10 Reasons Why Every Traveller to Canada Should Visit Ontario's Greenbelt

Farmland in Southern Ontario | © Sean Rosairo/ Flickr
Farmland in Southern Ontario | © Sean Rosairo/ Flickr
Photo of Emily Paskevics
7 August 2017

The Greenbelt covers two million acres of protected land in the Canadian province of Ontario, extending from Tobermory in the north and stretching 325 kilometres from Rice Lake in Northumberland County into the Niagara River. The Greenbelt also extends around the region known as the Greater Golden Horseshoe, which is one of Canada’s fastest growing regions: by 2031 the population in this area is expected to reach to more than 11 million.

The Greenbelt was created through legislation passed by the Government of Ontario in 2005, considered a major step towards the prevention of urban over-development and sprawl on environmentally sensitive land in the province. A region that encompasses distinctive landscapes, here are some reasons why the Greenbelt should be on the radar of any traveler heading through Ontario.

Aerial view of part of Ontario’s Greenbelt | Haljackey/ WikiCommons

Great cycling routes

For cycling enthusiasts, the Greenbelt offers a network of over 3,000 kilometres’ worth of coastal and countryside cycling, through the Great Lakes Waterfront Trail and the curated local cycling itineraries that are offered via the Greenbelt Route. There are extensive paths and trails that have varied durations and difficulty, so that there’s something enjoyable for all levels.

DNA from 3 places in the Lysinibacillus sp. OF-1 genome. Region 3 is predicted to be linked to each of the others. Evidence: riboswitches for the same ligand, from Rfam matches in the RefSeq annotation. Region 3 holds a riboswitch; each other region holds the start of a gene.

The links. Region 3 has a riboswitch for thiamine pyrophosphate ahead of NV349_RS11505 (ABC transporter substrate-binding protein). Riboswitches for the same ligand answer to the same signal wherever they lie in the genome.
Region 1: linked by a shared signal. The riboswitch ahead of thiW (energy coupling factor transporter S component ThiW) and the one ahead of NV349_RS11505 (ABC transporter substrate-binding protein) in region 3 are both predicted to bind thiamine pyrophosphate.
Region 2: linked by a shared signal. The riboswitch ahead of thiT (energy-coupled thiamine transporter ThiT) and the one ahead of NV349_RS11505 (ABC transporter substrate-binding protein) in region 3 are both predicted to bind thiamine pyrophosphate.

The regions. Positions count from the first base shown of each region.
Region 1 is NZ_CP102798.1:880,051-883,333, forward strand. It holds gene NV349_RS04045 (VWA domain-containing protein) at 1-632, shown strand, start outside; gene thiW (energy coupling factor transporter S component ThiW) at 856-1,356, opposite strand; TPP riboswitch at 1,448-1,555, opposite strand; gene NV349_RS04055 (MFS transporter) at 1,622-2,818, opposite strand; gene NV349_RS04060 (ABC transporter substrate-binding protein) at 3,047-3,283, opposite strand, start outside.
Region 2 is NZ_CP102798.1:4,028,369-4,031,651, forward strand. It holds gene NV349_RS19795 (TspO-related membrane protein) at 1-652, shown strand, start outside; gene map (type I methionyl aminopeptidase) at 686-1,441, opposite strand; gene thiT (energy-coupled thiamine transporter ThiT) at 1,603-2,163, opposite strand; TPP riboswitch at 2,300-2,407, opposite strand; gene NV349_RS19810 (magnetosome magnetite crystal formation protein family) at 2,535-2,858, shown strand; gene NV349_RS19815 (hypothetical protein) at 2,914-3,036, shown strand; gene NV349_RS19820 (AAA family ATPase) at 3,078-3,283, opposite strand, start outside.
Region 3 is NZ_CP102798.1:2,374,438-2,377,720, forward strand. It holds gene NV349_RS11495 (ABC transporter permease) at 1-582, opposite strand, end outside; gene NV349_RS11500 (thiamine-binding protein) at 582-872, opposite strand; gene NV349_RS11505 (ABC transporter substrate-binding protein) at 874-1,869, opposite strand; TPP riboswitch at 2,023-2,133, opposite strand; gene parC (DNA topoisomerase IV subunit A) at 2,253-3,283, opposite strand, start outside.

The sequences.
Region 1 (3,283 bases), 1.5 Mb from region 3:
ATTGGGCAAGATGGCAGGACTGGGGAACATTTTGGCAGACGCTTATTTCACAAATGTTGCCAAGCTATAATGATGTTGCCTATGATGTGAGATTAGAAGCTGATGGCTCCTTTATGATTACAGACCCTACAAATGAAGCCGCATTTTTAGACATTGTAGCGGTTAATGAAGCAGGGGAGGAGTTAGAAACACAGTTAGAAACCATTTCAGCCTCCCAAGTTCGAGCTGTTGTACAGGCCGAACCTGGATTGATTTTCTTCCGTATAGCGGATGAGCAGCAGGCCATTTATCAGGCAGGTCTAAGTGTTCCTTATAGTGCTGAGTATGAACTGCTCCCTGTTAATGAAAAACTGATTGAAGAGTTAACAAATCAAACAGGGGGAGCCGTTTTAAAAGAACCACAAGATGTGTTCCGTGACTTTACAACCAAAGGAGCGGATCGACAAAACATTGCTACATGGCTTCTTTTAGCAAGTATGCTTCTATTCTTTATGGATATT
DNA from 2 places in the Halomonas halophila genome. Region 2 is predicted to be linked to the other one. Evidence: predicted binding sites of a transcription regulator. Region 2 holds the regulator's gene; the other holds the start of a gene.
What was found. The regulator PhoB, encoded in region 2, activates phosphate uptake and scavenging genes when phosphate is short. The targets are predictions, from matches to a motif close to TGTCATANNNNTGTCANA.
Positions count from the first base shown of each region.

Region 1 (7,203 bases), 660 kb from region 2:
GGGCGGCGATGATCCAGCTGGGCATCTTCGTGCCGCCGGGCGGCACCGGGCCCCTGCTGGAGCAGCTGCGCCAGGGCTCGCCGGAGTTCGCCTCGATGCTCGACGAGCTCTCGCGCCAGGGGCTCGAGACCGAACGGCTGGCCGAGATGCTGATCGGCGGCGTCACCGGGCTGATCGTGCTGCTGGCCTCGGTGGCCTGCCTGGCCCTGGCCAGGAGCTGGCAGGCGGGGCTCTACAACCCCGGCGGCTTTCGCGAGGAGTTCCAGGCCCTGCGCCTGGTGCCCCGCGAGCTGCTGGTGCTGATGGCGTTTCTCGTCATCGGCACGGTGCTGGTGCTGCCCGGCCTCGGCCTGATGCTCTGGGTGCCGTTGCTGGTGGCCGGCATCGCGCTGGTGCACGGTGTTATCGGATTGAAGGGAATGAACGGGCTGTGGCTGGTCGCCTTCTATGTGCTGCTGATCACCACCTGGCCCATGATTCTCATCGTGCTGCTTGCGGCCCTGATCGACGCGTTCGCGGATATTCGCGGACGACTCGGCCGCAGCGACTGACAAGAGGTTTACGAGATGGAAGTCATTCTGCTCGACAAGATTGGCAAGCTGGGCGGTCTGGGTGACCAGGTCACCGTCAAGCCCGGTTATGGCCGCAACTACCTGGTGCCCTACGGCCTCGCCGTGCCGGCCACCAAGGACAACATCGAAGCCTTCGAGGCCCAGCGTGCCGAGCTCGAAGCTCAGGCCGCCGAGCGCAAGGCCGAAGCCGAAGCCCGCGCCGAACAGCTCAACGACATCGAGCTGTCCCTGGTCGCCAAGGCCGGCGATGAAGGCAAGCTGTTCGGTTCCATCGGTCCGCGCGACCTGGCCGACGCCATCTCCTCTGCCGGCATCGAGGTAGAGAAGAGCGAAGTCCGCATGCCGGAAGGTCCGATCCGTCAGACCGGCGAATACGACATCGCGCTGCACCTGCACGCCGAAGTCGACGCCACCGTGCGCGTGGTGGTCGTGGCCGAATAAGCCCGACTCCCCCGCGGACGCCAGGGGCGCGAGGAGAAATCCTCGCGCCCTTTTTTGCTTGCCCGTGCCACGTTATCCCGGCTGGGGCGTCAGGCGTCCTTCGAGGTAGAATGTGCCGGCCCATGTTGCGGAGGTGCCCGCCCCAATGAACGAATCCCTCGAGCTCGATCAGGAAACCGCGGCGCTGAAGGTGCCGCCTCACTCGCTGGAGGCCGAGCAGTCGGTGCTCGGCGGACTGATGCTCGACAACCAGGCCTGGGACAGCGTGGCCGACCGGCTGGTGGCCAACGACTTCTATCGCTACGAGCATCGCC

Fresh local food

The Greenbelt is Ontario’s primary agricultural region, which is one of the reasons why the land was reserved for governmental protection. Here, you can have your fill of Ontario-produced meats, eggs, and cheese, along with plenty of farmer’s markets, pick-your-own farms, apple and peach orchards, as well as berry fields. In December, this is also the regional go-to place for nurseries with local Christmas trees.

Southern Ontario farmland | © Paul Hamilton/ Flickr

Extensive hiking trails

In addition to fun cycling opportunities, the Greenbelt is also known for its extensive and beautiful hiking routes. Many of the Greenbelt Walk trails are open year-round and can be used for walking, hiking, skiing, or snowshoeing—depending on the season that you’re visiting. Especially popular are the Bruce Trail, Oak Ridges Moraine Trail, and the Ganaraska Trails.

Hiking in the Greenbelt | © Mitch Barrie/ Flickr

Freshwater beaches

If you’re looking for a beach getaway, you’ll find plenty of sandy shores throughout the Greenbelt region. This is mainly due to the abundance of small lakes throughout the area, in addition to the Great Lakes that shape the landscape—mainly Lakes Ontario and Erie.

Little Beach, Ontario | Loozrboy/ Flickr

Local conservation efforts